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LITERARY NOTICES.

consequence, unconsciously assisted in perpetuating certain offenses against good taste." The feeling that prefers articles and designs at first hands can hardly be called an unreasonable prejudice. Whatever it is, originality, with equality of merit, will go far to counteract it. It will be worth trying as a substitute for a McKinley tariff. Mr. Barber believes that "America, within the next few decades, is destined to lead the world in her ceramic manufactures." The work is sumptuously presented by the publishers in the best style of bookmaking.

Geological Survey of New Jersey. Annual Report of the State Geologist for the Year 1892. By John C. Smock, State Geologist. Trenton: The John L. Murphy Publishing Company. Pp. 367, with Maps.

In this report are incorporated, as leading heads or parts thereof, the reports of progress made in the various lines of investigation of the several departments of the works of the survey, as follows: Surface Geology; Cretaceous and Tertiary Formations (preliminary report); Water-supply and Water-power; Artesian Wells in Southem New Jersey; and the Sea Dikes of the Netherlands and the Reclamation of Lowlands and Tidemarsh Lands. These reports are to some extent separate and independent of one another, although all have for their object the elucidation of the facts of the geological structure and physical geology of the State, and as an ultimate end the information of the people in order to the highest development of the natural resources of the State. The administrative report, introductory to the reports of the several divisions, besides remarks on the topics already mentioned, has discussions of drainage; natural parks and forest reservations; the work of the United States Geological Survey in New Jersey; and the geological survey exhibit for the Columbian Exposition.

The maps represent the whole State, with reference to its water-supply sheds, and the special geology of parts of Monmouth and Middlesex Counties. The treatment of all the subjects is full, satisfactory, and adapted to practical ends; and the report is, as a whole, one of the most interesting the survey has issued.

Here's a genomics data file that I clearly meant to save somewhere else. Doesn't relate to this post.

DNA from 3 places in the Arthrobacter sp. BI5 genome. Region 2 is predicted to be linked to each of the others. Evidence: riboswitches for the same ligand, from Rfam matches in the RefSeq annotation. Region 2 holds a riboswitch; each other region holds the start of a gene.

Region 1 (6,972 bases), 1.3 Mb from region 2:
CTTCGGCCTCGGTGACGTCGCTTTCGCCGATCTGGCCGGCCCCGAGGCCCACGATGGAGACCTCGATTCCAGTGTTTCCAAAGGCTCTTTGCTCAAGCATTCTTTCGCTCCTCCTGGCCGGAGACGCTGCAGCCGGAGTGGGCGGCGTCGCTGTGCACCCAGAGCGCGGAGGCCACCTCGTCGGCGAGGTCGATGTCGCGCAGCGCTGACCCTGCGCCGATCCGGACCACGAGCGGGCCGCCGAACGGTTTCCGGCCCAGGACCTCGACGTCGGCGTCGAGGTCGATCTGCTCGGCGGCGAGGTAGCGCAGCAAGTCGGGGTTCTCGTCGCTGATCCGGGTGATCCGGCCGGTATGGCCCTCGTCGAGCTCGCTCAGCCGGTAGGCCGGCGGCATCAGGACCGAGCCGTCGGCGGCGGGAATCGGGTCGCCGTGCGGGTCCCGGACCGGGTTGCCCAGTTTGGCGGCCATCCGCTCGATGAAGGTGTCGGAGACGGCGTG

Primer of Philosophy. By Dr. Paul Carus. Chicago: The Open-Court Publishing Company. Pp. 232. Price, $1.

The author seeks to present his subject in the plainest and simplest manner he can. His point of view is not susceptible, he says, of being classified among any of the various schools of recent current thought, but represents rather a critical reconciliation of rival philosophers of the type of Kantian apriorism and John Stuart Mill's empiricism. The names of positivism and monism are taken as expressing the philosophical principles which dominate modern thought. Either is complementary to the.other. Positivism represents the principle that all knowledge—scientific, philosophical, and religious—is a description of facts; monism is a unitary conception of the world, presenting it as an inseparable and indivisible entirety. It stands upon the principle that all the different truths are but so many different aspects of one and the same truth. Monistic positivism or positive monism "is, and always has been, the principle of all sound science. The positive and monistic maxims of philosophy were perhaps not sufficiently appreciated in former ages, but they are growing to be clearly understood now, and will in time lead to the abandonment of all transcendental, metaphysical, supernatural, and agnostic speculations. Positive monism will change philosophy into a systematization of positive knowledge."

Number Work in Nature Study. By Wilbur S. Jackman. Chicago: W. S. Jackman. Pp. 198. Price, 60 cents.

In secondary schools the study of mathematics demands a large share of the pupil's attention, and little effort has been made thus far to rescue the hours passed in solving arithmetical puzzles or algebraic enigmas. Even in grammar schools it is excellence in arithmetic rather than in the conconstruction of language which forms the standard of scholarship. The author of this manual believes that much of the time spent in mastering arithmetical processes could be also utilized in Nature study. If the pupil obtains material, makes his own observations and comparisons, the mechanism of the subject will be incidental, and instead of meaningless results or unintelligible values